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The Carbon Crunch$
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Dieter Helm

Print publication date: 2012

Print ISBN-13: 9780300186598

Published to Yale Scholarship Online: October 2013

DOI: 10.12987/yale/9780300186598.001.0001

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Who is to blame?

Who is to blame?

Chapter:
(p.56) Chapter 3 Who is to blame?
Source:
The Carbon Crunch
Author(s):

Dieter Helm

Publisher:
Yale University Press
DOI:10.12987/yale/9780300186598.003.0004

This chapter discusses the responsibility of individuals, groups, and countries for rising emissions leading to climate change. The ethics of climate change require judgments to be made about the relative claims of different individuals, groups, and countries. The environmental concern begins with the family and the home, steps out into our local community, and then takes account of the nation state. The recognition of partiality has an implication for the attempts to address global warming. Partiality suggests that we should address climate change primarily because it is in our self-interest to do so. Ethics need to be grounded in human nature and the circumstances that pervade today, rather than in some future utopia. Progress on this level requires a rejection of the Kyoto-based carbon-production approach and a serious shifting of the burden toward the developed countries.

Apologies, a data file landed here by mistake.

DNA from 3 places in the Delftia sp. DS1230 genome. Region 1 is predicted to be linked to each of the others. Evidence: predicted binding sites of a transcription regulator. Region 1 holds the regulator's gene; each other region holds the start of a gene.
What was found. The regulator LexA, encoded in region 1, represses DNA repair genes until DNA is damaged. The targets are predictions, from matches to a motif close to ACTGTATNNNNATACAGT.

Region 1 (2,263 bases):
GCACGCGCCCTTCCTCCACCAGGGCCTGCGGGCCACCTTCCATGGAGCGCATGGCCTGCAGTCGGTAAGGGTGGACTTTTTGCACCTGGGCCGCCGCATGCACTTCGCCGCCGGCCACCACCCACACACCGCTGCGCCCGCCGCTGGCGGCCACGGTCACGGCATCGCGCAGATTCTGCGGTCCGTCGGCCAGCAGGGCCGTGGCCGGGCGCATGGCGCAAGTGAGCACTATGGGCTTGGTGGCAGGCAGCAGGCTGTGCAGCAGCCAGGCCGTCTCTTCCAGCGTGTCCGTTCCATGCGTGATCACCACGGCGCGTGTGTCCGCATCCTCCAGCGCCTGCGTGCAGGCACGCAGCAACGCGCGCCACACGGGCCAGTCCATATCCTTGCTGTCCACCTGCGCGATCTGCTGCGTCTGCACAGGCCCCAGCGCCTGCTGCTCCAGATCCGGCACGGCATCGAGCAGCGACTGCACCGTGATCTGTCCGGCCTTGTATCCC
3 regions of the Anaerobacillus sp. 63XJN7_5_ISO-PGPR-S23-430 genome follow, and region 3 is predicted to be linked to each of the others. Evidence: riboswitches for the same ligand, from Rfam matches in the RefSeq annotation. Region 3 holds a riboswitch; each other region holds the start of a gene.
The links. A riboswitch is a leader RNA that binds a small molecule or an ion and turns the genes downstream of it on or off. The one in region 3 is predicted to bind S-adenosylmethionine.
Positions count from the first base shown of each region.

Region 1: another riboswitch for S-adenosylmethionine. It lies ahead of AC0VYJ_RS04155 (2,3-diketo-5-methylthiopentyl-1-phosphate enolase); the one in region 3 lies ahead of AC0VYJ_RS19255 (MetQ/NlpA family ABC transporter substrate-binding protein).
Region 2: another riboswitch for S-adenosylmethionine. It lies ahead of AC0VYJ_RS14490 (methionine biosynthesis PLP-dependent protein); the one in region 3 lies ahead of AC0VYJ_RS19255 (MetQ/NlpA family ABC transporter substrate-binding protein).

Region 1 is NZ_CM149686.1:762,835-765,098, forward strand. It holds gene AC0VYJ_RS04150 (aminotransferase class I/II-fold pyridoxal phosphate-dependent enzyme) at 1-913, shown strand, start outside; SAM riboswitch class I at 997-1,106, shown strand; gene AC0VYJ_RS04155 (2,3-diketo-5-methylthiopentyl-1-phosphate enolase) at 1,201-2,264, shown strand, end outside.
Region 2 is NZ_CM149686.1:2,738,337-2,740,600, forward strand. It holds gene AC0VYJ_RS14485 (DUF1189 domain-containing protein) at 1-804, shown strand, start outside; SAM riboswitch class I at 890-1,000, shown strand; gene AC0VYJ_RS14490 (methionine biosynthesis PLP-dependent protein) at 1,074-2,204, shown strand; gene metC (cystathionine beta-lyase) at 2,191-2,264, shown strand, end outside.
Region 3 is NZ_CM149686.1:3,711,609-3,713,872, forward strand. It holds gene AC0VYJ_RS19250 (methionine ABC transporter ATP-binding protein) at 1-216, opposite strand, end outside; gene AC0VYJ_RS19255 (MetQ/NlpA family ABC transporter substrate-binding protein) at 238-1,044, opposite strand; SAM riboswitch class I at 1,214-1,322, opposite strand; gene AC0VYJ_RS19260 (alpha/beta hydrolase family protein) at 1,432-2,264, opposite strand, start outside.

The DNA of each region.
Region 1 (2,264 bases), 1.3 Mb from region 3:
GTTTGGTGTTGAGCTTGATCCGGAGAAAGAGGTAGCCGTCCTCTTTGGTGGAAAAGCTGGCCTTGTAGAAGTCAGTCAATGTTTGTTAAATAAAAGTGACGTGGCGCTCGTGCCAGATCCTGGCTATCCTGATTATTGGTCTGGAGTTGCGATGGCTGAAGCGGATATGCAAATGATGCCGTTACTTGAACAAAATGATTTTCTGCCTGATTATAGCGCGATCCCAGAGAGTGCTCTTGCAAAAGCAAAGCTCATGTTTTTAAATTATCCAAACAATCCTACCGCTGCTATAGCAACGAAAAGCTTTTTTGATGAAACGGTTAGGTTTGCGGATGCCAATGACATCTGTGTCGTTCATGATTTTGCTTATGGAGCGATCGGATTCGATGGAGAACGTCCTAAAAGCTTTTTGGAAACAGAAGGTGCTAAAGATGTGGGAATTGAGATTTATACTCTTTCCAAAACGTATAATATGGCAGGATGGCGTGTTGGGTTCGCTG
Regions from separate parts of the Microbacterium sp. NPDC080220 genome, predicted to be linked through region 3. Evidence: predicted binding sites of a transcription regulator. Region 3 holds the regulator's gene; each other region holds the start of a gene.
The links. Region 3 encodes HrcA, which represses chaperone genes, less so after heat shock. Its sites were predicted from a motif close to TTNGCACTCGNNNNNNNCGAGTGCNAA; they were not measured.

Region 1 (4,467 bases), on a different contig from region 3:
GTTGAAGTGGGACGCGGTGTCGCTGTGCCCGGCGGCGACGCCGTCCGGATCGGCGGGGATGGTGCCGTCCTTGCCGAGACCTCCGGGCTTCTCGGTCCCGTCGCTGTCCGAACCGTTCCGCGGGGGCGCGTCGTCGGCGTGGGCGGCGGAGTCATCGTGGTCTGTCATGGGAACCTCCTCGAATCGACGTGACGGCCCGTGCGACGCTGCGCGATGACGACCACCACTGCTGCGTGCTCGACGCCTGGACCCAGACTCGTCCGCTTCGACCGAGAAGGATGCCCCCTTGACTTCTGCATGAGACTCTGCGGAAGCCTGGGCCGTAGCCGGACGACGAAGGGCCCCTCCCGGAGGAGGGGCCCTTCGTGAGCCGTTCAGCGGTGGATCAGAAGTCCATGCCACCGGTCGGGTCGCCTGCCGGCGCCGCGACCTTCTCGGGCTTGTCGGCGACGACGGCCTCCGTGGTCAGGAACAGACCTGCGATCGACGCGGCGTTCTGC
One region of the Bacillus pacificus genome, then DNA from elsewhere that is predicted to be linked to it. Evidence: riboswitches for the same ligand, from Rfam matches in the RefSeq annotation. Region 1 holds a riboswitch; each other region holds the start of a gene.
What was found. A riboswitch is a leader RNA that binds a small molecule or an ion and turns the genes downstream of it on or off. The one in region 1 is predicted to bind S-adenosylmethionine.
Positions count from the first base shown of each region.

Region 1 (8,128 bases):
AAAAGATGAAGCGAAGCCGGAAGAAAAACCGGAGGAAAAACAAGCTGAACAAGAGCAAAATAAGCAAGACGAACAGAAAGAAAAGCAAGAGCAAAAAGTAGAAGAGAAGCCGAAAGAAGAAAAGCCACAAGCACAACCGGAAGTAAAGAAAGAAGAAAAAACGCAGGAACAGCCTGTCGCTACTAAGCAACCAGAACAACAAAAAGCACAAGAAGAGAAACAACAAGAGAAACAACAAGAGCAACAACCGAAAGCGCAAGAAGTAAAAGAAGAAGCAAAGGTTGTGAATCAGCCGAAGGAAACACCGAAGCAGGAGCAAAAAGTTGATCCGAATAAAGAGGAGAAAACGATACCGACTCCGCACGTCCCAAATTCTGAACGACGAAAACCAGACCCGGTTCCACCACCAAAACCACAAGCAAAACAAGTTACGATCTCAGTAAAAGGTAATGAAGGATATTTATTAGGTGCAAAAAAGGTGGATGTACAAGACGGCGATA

Keywords:   responsibility, emissions, climate change, environmental concern, global warming, partiality, self-interest

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